Until her death, Babbitt had lived the anonymous life of an ordinary American, serving in the military for 14 years. Her tenure included a stint protecting the Washington region with an Air National Guard unit known as the Capital Guardians.
After leaving the service, she took over a struggling pool service supply company in her native San Diego, and delved into right-wing politics. She used her Twitter account to praise Trump, denigrate undocumented immigrants and express support for the extremist QAnon ideology that is based on false claims. Her family said she was always political - she voted for President Barack Obama - but never more fervent than during Trump’s presidency.
Babbitt did not tell her mother she was going to Washington on Jan 6. But Witthoeft said she was not surprised. “I would have said, ‘Of course you are, baby,’ " she said, adding her daughter “was a Trump rallygoer. She was going to them all over the place, the car parades, the Trump boat parades.”
In recent weeks, Witthoeft said she noticed Babbitt’s name mentioned more frequently on Fox News, Newsmax and OAN, an uptick she attributes to Trump and House Republicans such as Rep. Paul Gosar, R-Ariz.
“I think everyone should know her name,” she said.
On a Sunday in downtown Manhattan, across from the United States Courthouse, a crowd of Trump supporters assembled for a “Free Political Prisoners NOW” rally. Organizers promised that Babbitt’s mother and husband would call in to “address those in attendance and those watching around the world on our Live Stream.”
A counterdemonstration of activists cursing and tossing eggs greeted the 100 or so attendees, including activists carrying Trump flags, fringe political candidates and, at least for a few minutes, Bernhard Goetz, who in 1984 shot four Black youths on a train and was dubbed the “subway vigilante.”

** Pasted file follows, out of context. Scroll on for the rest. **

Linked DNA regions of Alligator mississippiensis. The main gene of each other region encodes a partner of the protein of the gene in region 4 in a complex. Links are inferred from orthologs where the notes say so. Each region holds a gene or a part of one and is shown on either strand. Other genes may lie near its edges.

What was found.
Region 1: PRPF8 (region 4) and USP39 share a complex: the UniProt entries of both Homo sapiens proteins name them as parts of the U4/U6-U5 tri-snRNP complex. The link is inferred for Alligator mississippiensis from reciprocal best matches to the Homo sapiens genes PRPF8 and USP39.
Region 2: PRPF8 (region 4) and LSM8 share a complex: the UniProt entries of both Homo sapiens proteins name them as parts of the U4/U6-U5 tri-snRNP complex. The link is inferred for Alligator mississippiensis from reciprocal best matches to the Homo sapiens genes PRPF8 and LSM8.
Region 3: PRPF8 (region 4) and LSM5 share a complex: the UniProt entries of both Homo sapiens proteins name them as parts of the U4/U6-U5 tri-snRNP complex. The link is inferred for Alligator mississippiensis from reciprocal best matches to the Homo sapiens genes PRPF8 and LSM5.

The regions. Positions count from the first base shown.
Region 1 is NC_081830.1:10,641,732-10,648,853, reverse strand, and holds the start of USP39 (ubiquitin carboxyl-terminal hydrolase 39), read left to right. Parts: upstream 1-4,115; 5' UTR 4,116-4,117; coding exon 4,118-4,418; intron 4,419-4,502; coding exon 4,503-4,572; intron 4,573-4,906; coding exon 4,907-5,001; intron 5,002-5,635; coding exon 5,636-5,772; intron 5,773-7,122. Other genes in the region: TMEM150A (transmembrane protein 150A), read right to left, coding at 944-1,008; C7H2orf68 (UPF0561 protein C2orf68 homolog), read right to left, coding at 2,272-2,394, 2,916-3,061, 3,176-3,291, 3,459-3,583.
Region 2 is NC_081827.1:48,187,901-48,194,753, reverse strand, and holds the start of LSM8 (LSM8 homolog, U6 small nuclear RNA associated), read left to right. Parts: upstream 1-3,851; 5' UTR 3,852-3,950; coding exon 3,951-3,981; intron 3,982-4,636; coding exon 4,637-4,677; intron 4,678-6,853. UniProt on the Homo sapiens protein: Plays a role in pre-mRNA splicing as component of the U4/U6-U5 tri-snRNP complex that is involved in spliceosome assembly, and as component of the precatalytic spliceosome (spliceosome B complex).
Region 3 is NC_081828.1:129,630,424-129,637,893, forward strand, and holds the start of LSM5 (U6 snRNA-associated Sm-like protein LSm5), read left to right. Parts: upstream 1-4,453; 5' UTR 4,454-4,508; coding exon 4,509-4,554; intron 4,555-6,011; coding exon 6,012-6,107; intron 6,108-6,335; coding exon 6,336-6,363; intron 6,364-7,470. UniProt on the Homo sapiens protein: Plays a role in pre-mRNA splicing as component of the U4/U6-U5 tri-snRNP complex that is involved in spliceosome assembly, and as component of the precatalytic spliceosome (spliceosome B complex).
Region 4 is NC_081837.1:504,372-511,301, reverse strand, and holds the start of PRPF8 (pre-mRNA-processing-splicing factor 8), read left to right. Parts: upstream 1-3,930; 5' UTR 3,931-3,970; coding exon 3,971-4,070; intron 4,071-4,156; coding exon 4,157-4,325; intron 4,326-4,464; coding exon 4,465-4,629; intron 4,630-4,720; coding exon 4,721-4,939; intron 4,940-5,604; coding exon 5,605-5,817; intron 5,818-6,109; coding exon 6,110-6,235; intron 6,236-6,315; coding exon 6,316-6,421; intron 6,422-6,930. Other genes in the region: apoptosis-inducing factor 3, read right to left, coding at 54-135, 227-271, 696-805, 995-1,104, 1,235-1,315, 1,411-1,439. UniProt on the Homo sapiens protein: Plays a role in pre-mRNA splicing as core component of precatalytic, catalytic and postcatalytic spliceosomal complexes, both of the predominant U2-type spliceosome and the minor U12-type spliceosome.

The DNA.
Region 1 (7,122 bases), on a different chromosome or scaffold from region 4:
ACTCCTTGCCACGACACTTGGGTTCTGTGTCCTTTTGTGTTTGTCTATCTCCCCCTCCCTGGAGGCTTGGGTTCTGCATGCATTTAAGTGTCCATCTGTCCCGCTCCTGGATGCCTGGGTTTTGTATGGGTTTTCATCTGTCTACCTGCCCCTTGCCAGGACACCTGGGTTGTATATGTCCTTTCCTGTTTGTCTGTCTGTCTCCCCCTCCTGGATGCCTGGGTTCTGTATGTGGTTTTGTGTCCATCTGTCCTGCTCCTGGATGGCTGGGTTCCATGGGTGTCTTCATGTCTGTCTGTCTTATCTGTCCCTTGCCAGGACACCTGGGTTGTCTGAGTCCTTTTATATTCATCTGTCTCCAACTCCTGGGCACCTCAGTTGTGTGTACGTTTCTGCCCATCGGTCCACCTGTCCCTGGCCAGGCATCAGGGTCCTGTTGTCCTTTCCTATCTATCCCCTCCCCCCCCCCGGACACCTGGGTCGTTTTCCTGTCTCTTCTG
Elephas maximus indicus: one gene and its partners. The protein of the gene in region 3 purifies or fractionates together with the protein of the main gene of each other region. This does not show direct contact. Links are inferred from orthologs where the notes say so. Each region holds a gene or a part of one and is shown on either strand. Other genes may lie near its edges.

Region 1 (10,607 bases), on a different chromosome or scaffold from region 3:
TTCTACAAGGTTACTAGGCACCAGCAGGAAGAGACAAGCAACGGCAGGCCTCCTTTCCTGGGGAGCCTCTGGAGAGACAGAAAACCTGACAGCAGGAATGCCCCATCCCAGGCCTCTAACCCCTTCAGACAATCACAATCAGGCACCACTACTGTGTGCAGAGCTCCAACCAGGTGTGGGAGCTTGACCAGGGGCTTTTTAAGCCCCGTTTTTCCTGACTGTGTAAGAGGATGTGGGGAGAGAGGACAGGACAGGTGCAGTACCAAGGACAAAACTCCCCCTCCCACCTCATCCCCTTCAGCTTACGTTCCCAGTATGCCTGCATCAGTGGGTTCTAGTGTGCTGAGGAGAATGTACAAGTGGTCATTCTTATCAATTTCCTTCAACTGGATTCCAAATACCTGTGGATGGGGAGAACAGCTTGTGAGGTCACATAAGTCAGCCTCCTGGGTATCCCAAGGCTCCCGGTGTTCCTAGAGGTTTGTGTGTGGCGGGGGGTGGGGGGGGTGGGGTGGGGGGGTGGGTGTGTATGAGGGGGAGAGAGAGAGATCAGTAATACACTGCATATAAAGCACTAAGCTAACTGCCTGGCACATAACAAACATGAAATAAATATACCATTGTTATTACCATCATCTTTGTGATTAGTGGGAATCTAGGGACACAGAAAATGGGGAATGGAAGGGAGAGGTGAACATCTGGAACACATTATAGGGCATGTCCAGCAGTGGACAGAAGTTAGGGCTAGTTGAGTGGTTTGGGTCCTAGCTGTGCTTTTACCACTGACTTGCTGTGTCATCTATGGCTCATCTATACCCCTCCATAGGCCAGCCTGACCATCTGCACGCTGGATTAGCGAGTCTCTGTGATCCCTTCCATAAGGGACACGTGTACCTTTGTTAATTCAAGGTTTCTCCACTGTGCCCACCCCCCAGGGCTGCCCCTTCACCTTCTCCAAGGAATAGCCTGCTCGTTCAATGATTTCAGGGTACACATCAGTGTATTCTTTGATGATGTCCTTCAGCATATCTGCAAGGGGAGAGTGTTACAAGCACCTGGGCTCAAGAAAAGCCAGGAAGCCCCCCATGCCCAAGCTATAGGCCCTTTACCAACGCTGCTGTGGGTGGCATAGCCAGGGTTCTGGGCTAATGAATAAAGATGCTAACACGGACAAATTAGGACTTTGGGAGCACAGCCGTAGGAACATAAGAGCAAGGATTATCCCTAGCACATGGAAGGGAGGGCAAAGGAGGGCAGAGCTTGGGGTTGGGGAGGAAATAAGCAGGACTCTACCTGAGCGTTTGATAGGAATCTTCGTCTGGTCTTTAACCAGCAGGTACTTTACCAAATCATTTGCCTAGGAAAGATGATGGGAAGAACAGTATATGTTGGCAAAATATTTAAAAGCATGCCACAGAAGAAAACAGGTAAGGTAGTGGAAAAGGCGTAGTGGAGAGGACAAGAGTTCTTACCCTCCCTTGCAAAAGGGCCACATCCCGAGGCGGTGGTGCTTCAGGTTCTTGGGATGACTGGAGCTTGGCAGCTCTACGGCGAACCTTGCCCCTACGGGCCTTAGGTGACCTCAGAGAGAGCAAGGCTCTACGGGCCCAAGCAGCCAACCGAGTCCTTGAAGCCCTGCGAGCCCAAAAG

“Say her name!” a speaker shouted.
“Ashli Babbitt! Ashli Babbitt!” the crowd chanted.
“American hero!” a woman yelled.
In the days after Jan. 6, interest in her death was far more muted. In Washington, only journalists showed up for a Jan. 9 candlelight vigil advertised for Babbitt at the Washington Monument. Fliers for the event described her as a “wife, mother, veteran, patriot” who was “unjustly killed by US Capitol police.”
At the same time, groups such as the Anti-Defamation League were tracking use of her name on right-wing social media, including a rendering of her face imposed over an image of the Capitol, a drop of blood falling from her neck. In the Daily Stormer, a neo-Nazi website, Andrew Anglin wrote that Babbitt “was murdered by cops.”
“She was protecting America from the enemies of the people,” Anglin wrote. “There was absolutely no reason to shoot her, and the cop should be charged with murder.”
Three months later, federal prosecutors cleared the Capitol Police officer who shot Babbitt of any wrongdoing, saying he had not violated her civil rights.
The officer, a lieutenant, was not identified, an omission seized on by House Republicans.
“Who executed Ashli Babbitt?” Gosar, a Trump ally, asked acting U.S. attorney general Jeffrey Rosen at a hearing in May. A month later, while questioning FBI Director Christopher A. Wray, Gosar said the officer “appeared to be hiding, lying in wait and then gave no warning before killing her.”
Gosar’s statements about Babbitt’s death, as well as those arrested, have been echoed by Reps. Matt Gaetz, R-Fla., Louis Gohmert, R-Tex., and Marjorie Taylor Greene, R-Ga.
“If this country can demand justice for someone like George Floyd,” Greene told a Newsmax host, “then we can certainly demand justice for Ashli Babbitt.”
On Thursday, she, Gaetz, Gosar and Gohmert showed up at the D.C. jail, demanding to inspect the treatment of those detained in connection with Jan. 6. They were turned away.
Michael Edison Hayden, a spokesperson for the Southern Poverty Law Center, said the narrative suggested by such assertions allows Trump and his allies to “flip what happened and present the attackers as victims.”
“The only word that comes to mind is the amplification of a fringe narrative,” he said. “It’s not as though the narrative has changed. It’s spread and taken hold in larger portions of Trump’s base.”
Matt Braynard, a former Trump campaign operative and the leader of Look Ahead America, said initially his group had difficulty drawing crowds to rallies for the Jan. 6 arrestees because “people were afraid to come. The FBI was putting peoples’ pictures up all over the place.”